It’s a common misconception that the aging mind is only capable of deterioration. In fact, just the opposite is true. Mature brains have not only been shown to be capable of remarkable growth, but also, with creative stimulation, to be even better at mastering new skills than younger adults. The benefits of a growing, elastic mind are far-reaching. Creative adults contribute to the vitality of their relationships and communities, ward off onsets of depression and anxiety, and also actively aid their own healing during times of illness.
Through their scientific research and clinical practice, husband and wife team Gene Cohen and Wendy Miller have uncovered new clues about how the aging mind can build resilience and continue growth, even during times of grave illness. Cohen, considered one of the founding fathers of geriatric psychiatry and author of several books on the aging mind, describes what happens to the brain as it ages and the potential that is often overlooked. Miller, an expressive arts therapist, artist, and educator, highlights individual stories of creative growth in the midst of illness and loss encountered through her clinical practice. Together, Cohen and Miller show that with the right tools, the uncharted territory of aging and illness can, in fact, be navigated.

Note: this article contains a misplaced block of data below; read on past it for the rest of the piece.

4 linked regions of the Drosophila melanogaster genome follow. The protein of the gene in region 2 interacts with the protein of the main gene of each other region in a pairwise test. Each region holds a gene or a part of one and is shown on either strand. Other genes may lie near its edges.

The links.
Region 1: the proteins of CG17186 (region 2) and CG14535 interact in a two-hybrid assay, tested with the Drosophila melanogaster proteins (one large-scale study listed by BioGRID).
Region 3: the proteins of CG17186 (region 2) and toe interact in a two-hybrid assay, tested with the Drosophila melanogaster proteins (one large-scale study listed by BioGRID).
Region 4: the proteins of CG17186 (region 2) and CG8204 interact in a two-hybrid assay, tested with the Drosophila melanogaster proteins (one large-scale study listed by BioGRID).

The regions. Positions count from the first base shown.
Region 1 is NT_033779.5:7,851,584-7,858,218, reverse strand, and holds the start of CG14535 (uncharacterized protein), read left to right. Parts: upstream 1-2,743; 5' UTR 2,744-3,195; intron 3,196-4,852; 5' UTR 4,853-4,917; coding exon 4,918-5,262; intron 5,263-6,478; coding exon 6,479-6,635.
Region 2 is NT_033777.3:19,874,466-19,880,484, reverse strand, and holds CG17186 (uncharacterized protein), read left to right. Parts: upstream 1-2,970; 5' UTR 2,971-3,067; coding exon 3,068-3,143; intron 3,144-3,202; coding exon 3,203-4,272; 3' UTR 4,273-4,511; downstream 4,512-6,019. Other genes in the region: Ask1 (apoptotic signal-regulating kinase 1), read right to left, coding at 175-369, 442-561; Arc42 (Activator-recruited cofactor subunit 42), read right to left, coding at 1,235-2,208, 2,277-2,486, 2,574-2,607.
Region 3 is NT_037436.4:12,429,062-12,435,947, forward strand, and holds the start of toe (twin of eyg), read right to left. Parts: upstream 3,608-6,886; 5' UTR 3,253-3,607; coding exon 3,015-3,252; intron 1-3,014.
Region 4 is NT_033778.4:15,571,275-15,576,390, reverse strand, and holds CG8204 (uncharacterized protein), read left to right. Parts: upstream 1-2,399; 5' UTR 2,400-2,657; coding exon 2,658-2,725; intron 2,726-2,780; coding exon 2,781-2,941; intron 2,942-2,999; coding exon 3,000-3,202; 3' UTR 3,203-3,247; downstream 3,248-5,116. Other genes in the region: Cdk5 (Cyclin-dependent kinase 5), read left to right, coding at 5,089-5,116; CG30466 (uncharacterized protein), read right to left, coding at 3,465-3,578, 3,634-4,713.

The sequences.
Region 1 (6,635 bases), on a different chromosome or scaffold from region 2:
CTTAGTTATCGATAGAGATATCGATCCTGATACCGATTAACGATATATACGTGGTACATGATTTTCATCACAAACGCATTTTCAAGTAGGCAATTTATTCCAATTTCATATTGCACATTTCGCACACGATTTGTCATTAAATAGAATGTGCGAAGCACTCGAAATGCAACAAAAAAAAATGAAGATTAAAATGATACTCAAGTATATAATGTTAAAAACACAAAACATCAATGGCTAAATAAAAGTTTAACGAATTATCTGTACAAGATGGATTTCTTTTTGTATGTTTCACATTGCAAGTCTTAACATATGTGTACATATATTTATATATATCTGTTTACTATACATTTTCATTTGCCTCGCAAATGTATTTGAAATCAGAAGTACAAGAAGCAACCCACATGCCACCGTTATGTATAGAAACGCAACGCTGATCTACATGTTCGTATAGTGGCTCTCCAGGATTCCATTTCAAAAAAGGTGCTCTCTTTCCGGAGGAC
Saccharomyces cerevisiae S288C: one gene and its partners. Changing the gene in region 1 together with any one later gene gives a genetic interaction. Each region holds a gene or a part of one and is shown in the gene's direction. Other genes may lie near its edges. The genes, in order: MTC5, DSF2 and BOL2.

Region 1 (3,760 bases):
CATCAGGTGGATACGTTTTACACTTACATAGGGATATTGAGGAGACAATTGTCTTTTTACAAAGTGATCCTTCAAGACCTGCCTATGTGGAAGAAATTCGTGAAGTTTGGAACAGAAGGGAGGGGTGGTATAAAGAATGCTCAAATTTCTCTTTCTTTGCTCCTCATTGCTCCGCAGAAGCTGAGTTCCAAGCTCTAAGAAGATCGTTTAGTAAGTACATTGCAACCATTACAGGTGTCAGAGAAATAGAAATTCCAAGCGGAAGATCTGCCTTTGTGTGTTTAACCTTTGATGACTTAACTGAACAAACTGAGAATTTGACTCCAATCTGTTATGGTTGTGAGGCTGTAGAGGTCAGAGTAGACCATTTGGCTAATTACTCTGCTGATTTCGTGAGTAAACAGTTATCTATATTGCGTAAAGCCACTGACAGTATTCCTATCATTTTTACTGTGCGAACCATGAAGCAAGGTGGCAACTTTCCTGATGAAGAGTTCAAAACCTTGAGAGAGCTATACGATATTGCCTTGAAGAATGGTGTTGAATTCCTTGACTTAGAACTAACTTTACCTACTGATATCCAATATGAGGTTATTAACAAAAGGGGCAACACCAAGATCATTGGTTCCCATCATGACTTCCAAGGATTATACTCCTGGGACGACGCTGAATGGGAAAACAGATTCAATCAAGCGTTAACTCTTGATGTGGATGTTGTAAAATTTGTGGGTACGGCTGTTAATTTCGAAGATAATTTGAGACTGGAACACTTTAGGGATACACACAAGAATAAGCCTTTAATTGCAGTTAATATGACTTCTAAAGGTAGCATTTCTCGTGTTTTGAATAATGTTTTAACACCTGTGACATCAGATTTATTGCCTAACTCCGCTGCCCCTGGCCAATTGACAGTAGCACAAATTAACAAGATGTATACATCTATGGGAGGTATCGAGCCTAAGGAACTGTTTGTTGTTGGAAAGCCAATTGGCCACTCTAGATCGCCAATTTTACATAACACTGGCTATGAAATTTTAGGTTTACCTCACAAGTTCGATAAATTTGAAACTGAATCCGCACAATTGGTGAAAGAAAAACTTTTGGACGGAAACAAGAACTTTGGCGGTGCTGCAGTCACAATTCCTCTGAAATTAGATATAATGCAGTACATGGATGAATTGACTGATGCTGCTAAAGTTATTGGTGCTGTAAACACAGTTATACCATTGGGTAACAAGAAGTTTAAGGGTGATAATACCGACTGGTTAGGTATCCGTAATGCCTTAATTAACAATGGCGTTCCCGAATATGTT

Fitness trainers often talk about the benefits of “muscle confusion,” the idea that overall fitness can be improved by continuously changing a workout. The same is true for the mind. Long-held routines and assumptions cause the mind to atrophy, while the process of learning new skills and self-reflection allow the brain to grow. But can growth continue during a health crisis? Cohen and Miller show us that not only can growth continue during illness, but that the process of being challenged by and learning from illness can actually assist in one’s resilience and healing. As Georgia O’Keefe seemed to indicate in the title of her series of paintings created well into her 70’s, despite age and illness, there is Sky Above Clouds.
Cohen, the scientist with a passion for art, and Miller, the artist with a passion for science, discovered that by combining their knowledge on the aging brain and the health benefits of creativity, a new paradigm on aging and illness could be created. But they are far from mere observers. Throughout the book, Cohen and Miller draw deeply on their own lessons learned as they struggle through aging, illness, and loss within their own family. Their work together takes on a new urgency as they navigate cancer treatment, parents with dementia, and eventually Cohen’s own untimely death. What happens when the expert on aging begins to age? And what happens when the therapist who helps others cope with illness and loss is forced to confront her own responses to these experiences? The result is a richly informative and emotional journey of growth.